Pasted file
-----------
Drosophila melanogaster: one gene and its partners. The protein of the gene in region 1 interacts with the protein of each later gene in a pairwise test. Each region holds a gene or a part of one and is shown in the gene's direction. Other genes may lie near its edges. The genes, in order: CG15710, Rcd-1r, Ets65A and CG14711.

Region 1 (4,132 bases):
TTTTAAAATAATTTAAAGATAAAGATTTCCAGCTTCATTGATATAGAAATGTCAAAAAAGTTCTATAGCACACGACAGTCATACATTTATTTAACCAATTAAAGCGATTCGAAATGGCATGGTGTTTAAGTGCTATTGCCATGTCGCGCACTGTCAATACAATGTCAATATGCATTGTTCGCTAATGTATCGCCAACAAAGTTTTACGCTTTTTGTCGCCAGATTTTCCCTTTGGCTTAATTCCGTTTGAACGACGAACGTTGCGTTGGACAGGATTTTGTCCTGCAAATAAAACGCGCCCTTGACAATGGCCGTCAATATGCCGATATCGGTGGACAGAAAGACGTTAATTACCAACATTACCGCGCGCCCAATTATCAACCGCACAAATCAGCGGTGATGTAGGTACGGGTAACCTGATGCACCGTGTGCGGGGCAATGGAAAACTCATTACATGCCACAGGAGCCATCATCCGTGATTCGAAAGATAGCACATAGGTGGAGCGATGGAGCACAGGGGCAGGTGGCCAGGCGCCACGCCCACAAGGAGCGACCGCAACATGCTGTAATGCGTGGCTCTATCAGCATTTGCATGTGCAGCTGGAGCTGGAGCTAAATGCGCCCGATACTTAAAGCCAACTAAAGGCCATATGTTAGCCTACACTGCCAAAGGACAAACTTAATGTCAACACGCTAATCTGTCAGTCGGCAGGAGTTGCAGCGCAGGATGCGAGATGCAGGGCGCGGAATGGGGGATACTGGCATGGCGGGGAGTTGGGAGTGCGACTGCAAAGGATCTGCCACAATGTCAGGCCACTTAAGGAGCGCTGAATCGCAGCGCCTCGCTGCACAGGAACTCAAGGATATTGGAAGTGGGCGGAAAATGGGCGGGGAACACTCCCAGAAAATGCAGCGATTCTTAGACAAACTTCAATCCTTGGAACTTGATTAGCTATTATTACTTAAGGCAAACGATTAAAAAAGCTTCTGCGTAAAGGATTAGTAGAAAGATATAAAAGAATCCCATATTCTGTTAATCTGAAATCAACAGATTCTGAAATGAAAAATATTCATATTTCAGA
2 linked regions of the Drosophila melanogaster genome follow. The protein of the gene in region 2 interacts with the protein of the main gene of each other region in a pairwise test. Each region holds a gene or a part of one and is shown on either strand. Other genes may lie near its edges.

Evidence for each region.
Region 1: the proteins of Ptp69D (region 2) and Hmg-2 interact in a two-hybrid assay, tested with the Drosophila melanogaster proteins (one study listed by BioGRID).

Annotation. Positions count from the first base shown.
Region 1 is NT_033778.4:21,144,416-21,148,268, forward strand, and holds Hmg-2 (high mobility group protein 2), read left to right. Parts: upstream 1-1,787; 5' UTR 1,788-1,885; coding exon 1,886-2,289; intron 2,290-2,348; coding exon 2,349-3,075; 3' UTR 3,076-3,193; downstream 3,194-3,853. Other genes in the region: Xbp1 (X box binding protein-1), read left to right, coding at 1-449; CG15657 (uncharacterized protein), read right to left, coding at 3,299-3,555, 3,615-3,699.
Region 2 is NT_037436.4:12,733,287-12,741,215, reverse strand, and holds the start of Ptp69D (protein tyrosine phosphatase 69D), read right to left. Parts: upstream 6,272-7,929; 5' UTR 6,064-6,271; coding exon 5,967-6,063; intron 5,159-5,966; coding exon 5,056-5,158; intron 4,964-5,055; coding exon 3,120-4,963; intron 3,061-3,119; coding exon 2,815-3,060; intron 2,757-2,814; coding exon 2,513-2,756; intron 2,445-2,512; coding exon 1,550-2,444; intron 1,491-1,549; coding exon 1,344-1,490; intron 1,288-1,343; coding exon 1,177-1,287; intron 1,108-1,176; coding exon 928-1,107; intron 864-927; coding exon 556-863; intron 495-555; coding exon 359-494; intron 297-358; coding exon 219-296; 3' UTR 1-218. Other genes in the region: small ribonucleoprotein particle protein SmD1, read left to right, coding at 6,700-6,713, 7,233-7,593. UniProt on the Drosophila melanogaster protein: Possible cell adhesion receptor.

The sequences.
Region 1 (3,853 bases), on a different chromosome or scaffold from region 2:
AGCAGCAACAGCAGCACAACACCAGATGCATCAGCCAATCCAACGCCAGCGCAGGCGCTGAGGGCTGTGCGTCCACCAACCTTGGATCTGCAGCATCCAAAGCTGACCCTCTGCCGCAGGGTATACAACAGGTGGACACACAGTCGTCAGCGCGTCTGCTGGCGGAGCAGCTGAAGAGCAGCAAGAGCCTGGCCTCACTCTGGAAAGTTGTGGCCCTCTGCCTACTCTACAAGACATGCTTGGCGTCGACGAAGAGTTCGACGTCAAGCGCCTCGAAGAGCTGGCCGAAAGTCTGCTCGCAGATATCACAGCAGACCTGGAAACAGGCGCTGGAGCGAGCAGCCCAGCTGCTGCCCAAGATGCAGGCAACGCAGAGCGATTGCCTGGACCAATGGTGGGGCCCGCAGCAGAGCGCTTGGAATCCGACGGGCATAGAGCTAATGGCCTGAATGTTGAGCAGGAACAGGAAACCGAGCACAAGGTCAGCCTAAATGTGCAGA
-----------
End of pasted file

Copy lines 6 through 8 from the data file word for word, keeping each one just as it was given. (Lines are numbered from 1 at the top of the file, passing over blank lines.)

Region 1: the proteins of Ptp69D (region 2) and Hmg-2 interact in a two-hybrid assay, tested with the Drosophila melanogaster proteins (one study listed by BioGRID).

Annotation. Positions count from the first base shown.
Region 1 is NT_033778.4:21,144,416-21,148,268, forward strand, and holds Hmg-2 (high mobility group protein 2), read left to right. Parts: upstream 1-1,787; 5' UTR 1,788-1,885; coding exon 1,886-2,289; intron 2,290-2,348; coding exon 2,349-3,075; 3' UTR 3,076-3,193; downstream 3,194-3,853. Other genes in the region: Xbp1 (X box binding protein-1), read left to right, coding at 1-449; CG15657 (uncharacterized protein), read right to left, coding at 3,299-3,555, 3,615-3,699.